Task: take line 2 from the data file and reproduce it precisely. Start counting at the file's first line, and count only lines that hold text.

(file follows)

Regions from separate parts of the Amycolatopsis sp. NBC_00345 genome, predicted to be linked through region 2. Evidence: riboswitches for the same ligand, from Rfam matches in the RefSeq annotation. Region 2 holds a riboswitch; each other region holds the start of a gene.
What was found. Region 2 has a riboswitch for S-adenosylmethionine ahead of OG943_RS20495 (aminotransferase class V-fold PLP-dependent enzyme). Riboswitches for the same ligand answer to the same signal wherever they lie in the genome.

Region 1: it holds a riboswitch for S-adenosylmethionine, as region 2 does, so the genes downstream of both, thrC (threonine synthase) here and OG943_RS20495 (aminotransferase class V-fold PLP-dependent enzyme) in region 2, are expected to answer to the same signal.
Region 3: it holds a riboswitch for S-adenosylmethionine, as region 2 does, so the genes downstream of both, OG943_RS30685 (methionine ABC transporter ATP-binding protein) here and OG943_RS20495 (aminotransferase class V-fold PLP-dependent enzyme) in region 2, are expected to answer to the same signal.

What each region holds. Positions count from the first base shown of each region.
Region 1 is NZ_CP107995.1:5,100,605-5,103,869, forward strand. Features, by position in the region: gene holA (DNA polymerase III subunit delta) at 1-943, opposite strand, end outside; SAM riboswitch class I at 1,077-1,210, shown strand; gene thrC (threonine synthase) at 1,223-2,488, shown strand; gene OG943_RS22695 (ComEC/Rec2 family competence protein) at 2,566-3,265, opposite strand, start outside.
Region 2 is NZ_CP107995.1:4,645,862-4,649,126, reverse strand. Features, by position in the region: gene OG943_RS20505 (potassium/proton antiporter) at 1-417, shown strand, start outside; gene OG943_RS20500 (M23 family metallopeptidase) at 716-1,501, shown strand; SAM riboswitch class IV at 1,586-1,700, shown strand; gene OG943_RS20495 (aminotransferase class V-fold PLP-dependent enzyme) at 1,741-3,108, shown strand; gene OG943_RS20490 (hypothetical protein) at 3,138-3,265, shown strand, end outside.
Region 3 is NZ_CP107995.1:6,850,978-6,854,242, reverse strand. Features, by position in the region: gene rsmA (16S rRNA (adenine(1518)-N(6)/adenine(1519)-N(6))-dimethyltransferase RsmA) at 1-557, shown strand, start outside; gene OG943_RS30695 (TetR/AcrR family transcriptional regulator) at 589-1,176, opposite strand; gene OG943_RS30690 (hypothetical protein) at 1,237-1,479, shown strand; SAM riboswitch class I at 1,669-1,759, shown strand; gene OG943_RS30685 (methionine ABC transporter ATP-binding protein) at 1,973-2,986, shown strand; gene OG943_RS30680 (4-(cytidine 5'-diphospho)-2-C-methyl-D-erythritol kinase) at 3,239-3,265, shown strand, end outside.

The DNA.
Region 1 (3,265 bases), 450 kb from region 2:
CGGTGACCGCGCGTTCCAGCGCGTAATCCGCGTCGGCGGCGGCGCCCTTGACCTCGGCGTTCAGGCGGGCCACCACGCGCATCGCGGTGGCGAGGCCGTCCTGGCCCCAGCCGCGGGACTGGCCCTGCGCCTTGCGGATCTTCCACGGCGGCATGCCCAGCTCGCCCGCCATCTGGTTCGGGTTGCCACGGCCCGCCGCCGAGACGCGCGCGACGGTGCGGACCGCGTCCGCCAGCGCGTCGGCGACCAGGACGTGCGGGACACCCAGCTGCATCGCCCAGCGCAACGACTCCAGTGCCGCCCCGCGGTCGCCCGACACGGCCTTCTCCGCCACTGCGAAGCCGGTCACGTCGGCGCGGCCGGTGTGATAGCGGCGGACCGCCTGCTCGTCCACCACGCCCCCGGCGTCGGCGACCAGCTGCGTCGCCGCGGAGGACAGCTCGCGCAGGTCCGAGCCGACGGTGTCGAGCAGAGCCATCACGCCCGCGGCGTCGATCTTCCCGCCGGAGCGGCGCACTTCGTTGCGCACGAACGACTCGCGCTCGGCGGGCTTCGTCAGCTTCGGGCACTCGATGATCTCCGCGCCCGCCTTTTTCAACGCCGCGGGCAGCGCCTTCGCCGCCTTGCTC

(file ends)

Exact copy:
What was found. Region 2 has a riboswitch for S-adenosylmethionine ahead of OG943_RS20495 (aminotransferase class V-fold PLP-dependent enzyme). Riboswitches for the same ligand answer to the same signal wherever they lie in the genome.